An endpoint may be configured to allow concurrent handling of messages. An endpoint may also be scaled out to multiple nodes. In these scenarios, multiple messages may be received simultaneously which correlate to a single saga instance. Handling those messages may cause saga state to be created, updated, or deleted, and may cause new messages to be sent.
To ensure consistency between saga state and messages, NServiceBus ensures that receiving a message, changing saga state, and sending new messages, occurs as a single, atomic operation, and that two message handlers for the same saga instance do not perform this operation simultaneously.
Saga state is created when a saga is started by a message. It may be updated when the saga handles another message. It is deleted when the saga handles another message which completes the saga. In any of these cases, multiple messages may be received simultaneously.
When messages that start the same saga instance are received simultaneously, NServiceBus ensures that only one message starts the saga.
Using optimistic concurrency, only one message handler is allowed to succeed. The saga state is created and sent messages are dispatched. The other handlers fail, roll back, and their messages enter recoverability. When those messages are retried, the existing saga state is found. Handling the messages may involve changing the state or completing the saga. See below for how those scenarios are handled.
When using some persisters, messages received simultaneously that correlate to the same existing saga instance are not handled simultaneously. The persister uses pessimistic locking to ensure that message handlers are invoked one after another.
When using other persisters, and simultaneously handling messages which cause changes to the state of the same existing saga instance, NServiceBus ensures that only one message changes the state. Using optimistic concurrency, only one message handler is allowed to succeed. The saga state is updated, and sent messages are dispatched. The other handlers fail, roll back, and their messages enter recoverability. When those messages are retried, the process repeats. One or more of those messages may attempt to complete the saga. See below for how that scenario is handled.
See the documentation for each persister for details of which method is used.
When using some persisters, messages received simultaneously that correlate to the same existing saga instance are not handled simultaneously. The persister use pessimistic locking to ensure that message handlers are invoked one after another.
When using other persisters, and simultaneously receiving messages which cause changes to the state of the same existing saga instance, and at least one of those messages causes the saga to be completed, NServiceBus ensures that only one message either changes the state or completes the saga. Using optimistic concurrency, only one message handler is allowed to succeed. If the message changes the saga, the saga stated is updated, and sent messages are dispatched. If the message completes the saga, the saga state is deleted, and sent messages are dispatched. The other handlers fail, roll back, and their messages enter recoverability.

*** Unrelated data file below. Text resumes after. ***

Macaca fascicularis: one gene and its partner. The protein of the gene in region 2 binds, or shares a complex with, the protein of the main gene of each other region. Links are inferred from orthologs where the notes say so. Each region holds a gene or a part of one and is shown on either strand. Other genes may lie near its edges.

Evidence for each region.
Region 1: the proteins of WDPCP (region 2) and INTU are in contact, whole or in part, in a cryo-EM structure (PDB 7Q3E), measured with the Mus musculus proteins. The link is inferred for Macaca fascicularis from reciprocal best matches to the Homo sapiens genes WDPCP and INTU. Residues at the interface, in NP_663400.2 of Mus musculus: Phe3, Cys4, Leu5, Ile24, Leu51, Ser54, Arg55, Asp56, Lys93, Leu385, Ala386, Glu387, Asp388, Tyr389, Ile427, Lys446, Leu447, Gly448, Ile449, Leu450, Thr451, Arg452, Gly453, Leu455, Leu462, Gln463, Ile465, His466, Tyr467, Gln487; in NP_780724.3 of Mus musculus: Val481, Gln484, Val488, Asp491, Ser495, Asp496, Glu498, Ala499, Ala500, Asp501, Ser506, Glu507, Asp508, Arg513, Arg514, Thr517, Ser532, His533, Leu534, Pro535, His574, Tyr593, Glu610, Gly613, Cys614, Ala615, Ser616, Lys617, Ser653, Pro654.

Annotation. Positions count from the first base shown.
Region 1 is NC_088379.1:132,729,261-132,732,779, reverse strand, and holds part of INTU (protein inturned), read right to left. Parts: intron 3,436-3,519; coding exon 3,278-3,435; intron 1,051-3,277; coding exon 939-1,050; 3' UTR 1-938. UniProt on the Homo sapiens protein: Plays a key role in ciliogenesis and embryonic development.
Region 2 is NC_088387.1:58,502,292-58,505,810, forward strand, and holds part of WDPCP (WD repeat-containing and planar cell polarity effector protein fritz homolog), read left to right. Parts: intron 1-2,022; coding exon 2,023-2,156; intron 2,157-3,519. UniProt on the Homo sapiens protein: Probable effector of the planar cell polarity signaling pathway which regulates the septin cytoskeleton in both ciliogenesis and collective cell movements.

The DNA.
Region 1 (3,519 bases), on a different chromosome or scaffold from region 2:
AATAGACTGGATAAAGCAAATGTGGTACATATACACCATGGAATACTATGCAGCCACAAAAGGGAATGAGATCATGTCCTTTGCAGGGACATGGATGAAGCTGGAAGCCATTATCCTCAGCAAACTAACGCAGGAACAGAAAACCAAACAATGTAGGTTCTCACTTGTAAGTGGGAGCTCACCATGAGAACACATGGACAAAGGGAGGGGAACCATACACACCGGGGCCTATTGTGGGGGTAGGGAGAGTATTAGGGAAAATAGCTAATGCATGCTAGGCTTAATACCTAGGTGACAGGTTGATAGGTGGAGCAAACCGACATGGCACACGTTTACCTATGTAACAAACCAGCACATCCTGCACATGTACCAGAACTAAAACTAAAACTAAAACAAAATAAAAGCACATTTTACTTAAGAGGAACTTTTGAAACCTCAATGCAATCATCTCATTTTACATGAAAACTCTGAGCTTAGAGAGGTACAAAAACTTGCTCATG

In both cases, if a message completes the saga, when subsequent messages are received, the saga state is not found and those messages are discarded.
See the documentation for each persister for details of which method is used.
Under high load, simultaneous attempts to create, update, or delete the state of a saga instance may lead to decreased performance due to the data contention scenarios described above. In effect, the use of pessimistic locking or optimistic currency control may lead to block contention.
In these scenarios, the symptoms of high data contention differ depending on the persister being used. Potential symptoms include:
- High number of retries due to optimistic concurrency control conflicts.
- Exhaustion of retries, leading to messages being moved to the error queue.
- Transaction timeouts due to a large number of simultaneous attempts to acquire a lock on the same data.
- High processing time or critical time, compared with the time taken to execute a method handler.
- Unexpected increases in processing time or critical time, even though the system isn't fully utilizing resources like CPU, network, RAM, and storage.
These symptoms can be mitigated by the choice of persister, tuning endpoint configuration, how handlers and sagas are deployed, and saga design.
As described above, some persisters use pessimistic locking and others use optimistic concurrency control.
When a persister uses pessimistic locking it will start a transaction which attempts to obtain an update lock on the saga instance data before the message handler is invoked. When handling messages simultaneously related to a given saga instance, one transaction will obtain the lock, and the others will wait until either the current lock is released or the transaction timeout period is reached. Messages in the queue that are not related to that saga instance may be delayed if the concurrency limit of the endpoints has been reached and all transactions are waiting to obtain a lock.
The following saga persisters use pessimistic locking:
- MongoDB (since version 2.2.0)
- Service Fabric (since version 2.2.0)
- SQL (since version 4.1.1)
When a persister uses optimistic concurrency control (OCC), unlike pessimistic locking, a lock is not obtained before handlers are invoked. After handlers are invoked, attempts to update or delete saga instance data compete with each other. The first writer wins and all others fail. Failed messages enter recoverability and are retried. If all retries fail, they will be moved to the error queue.
Due to recoverability, OCC conflicts in high data contention scenarios may result in multiple attempts to ingest a message from a queue, and multiple attempts to update saga instance data. However, messages in the queue that are not related to that saga instance may be processed faster than with pessimistic locking because they can be ingested while the messages in recoverability are scheduled for delayed retry.
The following saga persisters use OCC:
- Azure Storage
- MongoDB (prior to 2.2.0)
- Service Fabric (prior to 2.2.0)
- SQL (prior to 4.1.1)
Because OCC conflicts should eventually be resolved through retries, a full custom retry policy can be written to prevent moving a message to the error queue too early.
To avoid impacting the processing of messages which are not related to the saga, one strategy is to host the saga in a dedicated endpoint.
The number of OCC conflicts can be reduced by decreasing the concurrency limit. Message handling can even be made sequential by setting the concurrency limit to 1.
The concurrency limit applies to an entire endpoint. If the endpoint hosts many handlers and sagas, they will all be subject to the concurrency limit. When decreasing the concurrency limit to reduce data contention for a given saga, consider hosting the saga in a dedicated endpoint.